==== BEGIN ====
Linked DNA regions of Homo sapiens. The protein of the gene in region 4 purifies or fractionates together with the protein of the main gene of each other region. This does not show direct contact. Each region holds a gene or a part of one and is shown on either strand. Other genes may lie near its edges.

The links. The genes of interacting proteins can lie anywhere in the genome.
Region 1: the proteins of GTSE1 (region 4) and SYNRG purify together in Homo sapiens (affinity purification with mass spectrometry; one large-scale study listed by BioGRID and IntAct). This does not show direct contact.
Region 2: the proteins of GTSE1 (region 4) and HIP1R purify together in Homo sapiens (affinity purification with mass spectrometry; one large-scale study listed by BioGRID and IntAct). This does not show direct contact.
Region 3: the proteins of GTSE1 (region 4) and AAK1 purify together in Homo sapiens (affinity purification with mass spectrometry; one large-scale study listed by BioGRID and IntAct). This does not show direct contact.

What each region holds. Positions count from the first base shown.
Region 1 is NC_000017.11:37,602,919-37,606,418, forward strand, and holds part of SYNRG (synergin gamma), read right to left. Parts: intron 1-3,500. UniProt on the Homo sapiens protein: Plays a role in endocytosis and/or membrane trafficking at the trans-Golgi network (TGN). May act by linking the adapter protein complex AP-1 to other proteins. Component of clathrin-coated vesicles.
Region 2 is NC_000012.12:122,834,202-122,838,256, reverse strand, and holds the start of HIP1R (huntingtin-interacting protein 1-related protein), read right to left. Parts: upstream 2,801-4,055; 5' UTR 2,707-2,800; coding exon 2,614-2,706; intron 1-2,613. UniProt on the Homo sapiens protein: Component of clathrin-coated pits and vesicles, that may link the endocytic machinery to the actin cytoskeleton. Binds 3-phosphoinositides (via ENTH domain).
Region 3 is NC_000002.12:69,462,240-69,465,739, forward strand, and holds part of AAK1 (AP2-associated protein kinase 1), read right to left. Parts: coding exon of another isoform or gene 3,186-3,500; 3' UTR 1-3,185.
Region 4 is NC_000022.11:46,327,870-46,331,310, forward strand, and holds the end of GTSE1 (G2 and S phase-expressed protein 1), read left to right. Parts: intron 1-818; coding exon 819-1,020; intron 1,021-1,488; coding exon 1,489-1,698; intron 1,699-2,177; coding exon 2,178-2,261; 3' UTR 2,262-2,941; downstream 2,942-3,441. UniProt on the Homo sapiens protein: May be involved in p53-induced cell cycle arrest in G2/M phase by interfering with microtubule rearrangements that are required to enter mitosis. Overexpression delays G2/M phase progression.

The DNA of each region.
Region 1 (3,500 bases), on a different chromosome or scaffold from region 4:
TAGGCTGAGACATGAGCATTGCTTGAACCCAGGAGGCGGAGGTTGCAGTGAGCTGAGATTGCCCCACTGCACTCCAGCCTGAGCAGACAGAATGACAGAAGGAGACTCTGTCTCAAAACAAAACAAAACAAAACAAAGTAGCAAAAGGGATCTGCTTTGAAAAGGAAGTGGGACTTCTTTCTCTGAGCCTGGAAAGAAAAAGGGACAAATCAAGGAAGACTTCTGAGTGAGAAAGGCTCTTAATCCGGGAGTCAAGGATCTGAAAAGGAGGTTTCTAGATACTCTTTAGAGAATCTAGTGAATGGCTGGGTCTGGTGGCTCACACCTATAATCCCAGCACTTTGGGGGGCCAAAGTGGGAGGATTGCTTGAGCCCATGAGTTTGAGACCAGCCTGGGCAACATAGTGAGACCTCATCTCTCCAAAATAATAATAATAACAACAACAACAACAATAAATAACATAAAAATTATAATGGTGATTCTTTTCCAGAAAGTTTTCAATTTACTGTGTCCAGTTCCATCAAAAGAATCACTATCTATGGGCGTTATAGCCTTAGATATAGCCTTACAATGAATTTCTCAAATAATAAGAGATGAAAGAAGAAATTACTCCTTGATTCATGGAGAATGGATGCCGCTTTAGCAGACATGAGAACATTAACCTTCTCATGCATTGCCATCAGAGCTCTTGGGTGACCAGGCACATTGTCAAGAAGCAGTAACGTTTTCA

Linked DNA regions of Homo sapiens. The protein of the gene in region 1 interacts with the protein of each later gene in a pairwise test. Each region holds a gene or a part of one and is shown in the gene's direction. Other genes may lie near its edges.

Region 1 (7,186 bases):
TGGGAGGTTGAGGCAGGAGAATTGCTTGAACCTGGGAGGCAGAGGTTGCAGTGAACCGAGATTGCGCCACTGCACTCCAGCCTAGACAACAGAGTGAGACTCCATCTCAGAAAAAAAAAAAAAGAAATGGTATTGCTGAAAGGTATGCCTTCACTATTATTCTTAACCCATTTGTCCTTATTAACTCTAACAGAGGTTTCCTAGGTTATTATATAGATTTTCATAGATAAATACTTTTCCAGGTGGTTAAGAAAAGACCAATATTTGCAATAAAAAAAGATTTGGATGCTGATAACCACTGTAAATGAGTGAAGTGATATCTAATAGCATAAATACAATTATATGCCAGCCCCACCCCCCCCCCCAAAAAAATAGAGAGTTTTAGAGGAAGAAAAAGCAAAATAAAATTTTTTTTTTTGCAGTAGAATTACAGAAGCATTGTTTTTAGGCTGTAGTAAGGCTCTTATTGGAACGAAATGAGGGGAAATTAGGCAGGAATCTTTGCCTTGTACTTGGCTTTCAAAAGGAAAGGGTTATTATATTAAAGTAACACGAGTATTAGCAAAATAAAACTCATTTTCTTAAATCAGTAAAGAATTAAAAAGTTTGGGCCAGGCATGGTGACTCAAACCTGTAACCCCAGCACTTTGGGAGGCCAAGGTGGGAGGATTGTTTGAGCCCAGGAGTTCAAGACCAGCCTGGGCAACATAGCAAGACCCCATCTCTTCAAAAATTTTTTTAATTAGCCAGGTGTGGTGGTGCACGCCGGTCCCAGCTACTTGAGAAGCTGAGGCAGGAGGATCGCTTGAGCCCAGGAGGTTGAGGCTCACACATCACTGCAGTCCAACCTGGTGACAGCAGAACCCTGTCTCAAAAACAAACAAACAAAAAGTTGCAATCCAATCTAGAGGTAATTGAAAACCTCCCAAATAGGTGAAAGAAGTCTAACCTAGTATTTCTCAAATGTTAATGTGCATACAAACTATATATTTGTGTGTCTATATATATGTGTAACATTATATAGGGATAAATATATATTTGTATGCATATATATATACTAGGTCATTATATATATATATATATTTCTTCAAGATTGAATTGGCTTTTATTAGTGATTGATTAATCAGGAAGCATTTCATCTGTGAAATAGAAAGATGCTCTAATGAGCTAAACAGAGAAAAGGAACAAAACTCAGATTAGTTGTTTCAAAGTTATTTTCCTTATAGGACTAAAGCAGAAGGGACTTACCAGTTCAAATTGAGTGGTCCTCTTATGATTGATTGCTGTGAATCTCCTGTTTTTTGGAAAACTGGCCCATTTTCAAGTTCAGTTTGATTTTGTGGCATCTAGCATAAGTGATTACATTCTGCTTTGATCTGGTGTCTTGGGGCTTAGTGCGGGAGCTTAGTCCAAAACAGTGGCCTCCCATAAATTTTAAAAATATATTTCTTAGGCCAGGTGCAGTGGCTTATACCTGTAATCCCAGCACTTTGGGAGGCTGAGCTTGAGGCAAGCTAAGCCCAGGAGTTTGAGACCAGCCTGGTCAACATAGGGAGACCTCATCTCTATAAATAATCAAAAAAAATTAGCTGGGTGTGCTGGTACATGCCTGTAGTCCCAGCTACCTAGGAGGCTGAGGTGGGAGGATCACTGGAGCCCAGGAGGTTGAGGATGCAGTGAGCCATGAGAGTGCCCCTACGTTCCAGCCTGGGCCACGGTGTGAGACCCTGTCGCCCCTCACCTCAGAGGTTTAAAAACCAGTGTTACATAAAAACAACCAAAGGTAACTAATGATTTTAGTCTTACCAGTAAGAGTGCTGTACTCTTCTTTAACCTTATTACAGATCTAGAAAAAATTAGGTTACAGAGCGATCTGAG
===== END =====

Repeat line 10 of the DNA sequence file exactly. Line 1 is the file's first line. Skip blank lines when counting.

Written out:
Region 4 is NC_000022.11:46,327,870-46,331,310, forward strand, and holds the end of GTSE1 (G2 and S phase-expressed protein 1), read left to right. Parts: intron 1-818; coding exon 819-1,020; intron 1,021-1,488; coding exon 1,489-1,698; intron 1,699-2,177; coding exon 2,178-2,261; 3' UTR 2,262-2,941; downstream 2,942-3,441. UniProt on the Homo sapiens protein: May be involved in p53-induced cell cycle arrest in G2/M phase by interfering with microtubule rearrangements that are required to enter mitosis. Overexpression delays G2/M phase progression.